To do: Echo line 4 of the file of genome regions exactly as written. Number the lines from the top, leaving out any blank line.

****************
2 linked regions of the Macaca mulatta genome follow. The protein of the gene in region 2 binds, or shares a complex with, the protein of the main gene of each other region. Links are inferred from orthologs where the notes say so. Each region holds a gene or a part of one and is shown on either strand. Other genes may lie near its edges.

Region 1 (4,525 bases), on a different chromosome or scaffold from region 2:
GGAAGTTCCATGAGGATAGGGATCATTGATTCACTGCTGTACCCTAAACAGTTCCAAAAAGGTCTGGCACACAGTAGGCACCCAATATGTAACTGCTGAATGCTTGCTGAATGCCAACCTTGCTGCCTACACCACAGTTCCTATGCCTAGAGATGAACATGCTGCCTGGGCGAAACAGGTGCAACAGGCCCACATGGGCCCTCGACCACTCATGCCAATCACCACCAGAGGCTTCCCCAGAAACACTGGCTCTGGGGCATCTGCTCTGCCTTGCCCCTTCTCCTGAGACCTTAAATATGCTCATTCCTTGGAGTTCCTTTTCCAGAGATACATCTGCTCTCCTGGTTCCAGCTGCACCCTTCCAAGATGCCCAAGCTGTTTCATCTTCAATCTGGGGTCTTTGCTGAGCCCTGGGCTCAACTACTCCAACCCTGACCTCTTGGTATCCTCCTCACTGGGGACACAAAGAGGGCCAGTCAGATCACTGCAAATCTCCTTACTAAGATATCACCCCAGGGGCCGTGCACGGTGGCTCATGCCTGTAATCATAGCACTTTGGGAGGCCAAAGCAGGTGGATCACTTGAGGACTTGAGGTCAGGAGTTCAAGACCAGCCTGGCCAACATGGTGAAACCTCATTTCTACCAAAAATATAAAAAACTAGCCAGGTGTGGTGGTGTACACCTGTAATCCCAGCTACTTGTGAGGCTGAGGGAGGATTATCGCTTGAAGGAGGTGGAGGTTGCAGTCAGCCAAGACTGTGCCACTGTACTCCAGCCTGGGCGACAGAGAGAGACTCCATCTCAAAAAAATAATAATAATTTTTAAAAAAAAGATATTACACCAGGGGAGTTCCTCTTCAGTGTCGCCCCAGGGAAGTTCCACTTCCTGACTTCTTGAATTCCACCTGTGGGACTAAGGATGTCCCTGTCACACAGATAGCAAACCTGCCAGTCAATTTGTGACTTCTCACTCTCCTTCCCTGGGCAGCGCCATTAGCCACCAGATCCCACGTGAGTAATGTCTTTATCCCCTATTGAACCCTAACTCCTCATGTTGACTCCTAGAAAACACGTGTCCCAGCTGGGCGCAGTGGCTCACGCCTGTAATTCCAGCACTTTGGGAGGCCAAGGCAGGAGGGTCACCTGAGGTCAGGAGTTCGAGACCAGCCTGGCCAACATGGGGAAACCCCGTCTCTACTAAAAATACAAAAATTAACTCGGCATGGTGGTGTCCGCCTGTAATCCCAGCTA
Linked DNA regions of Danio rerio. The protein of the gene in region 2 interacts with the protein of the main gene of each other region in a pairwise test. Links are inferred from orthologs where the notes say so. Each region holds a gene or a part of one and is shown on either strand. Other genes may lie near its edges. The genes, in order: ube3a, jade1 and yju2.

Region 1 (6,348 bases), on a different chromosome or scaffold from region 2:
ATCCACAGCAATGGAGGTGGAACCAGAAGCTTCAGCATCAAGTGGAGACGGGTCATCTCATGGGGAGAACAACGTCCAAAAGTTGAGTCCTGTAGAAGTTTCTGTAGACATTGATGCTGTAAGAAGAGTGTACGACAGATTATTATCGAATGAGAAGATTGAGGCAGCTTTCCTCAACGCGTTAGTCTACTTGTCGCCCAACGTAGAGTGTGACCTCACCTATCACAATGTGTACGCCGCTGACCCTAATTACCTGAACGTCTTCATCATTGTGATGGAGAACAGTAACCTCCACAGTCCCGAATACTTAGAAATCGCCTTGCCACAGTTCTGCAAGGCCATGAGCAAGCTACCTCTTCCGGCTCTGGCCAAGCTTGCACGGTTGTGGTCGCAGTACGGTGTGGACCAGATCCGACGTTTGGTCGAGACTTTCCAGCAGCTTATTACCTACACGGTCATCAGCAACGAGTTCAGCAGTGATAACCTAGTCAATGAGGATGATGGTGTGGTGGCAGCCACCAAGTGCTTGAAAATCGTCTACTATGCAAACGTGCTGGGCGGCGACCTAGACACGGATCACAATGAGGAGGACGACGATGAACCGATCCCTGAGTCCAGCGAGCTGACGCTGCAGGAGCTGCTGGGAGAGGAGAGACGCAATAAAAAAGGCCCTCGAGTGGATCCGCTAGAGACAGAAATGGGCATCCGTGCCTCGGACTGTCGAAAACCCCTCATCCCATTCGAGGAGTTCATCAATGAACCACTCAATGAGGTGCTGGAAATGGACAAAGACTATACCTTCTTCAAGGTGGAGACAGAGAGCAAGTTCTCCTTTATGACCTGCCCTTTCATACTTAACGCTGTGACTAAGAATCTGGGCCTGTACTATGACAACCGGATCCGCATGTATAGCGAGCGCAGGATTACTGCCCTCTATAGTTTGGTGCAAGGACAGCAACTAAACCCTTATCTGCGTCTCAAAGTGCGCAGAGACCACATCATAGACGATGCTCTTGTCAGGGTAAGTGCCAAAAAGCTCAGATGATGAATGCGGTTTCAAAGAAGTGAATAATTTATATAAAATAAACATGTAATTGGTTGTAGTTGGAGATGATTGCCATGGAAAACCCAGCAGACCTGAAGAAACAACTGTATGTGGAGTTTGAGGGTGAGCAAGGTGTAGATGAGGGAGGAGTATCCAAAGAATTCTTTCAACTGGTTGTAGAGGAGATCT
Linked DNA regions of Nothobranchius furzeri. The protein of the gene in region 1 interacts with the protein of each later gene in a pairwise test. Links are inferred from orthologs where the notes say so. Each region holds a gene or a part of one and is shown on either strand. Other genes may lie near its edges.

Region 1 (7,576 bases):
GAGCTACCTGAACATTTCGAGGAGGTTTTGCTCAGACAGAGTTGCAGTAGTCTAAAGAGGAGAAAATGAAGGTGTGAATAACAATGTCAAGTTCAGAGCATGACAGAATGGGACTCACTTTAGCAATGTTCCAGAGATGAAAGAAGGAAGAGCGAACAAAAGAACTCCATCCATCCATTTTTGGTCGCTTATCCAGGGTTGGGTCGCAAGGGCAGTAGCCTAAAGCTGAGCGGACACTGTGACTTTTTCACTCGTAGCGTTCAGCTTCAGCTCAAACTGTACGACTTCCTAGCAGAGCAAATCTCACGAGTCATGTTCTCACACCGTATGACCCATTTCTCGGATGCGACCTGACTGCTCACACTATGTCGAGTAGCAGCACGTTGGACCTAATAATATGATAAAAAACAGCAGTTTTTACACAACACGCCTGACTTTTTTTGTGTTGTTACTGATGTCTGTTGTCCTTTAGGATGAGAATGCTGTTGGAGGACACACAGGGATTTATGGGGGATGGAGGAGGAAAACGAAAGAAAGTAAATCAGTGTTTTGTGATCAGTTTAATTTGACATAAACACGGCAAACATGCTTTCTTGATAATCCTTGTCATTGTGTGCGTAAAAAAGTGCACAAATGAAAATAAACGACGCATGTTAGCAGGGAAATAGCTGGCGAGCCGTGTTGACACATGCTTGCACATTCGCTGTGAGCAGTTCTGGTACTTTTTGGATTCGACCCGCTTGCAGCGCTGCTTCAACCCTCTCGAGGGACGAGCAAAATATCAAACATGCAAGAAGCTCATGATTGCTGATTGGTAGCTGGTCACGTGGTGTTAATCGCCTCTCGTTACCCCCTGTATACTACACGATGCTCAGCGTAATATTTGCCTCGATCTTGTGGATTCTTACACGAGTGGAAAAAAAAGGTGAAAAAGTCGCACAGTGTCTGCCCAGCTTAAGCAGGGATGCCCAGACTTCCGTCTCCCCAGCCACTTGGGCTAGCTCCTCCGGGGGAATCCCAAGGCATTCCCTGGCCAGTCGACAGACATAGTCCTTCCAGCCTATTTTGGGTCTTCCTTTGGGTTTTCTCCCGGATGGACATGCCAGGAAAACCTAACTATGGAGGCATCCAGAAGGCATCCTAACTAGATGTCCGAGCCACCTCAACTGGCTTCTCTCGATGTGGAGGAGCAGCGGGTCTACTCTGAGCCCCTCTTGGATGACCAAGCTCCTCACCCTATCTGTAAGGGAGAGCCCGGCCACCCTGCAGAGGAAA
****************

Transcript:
Linked DNA regions of Danio rerio. The protein of the gene in region 2 interacts with the protein of the main gene of each other region in a pairwise test. Links are inferred from orthologs where the notes say so. Each region holds a gene or a part of one and is shown on either strand. Other genes may lie near its edges. The genes, in order: ube3a, jade1 and yju2.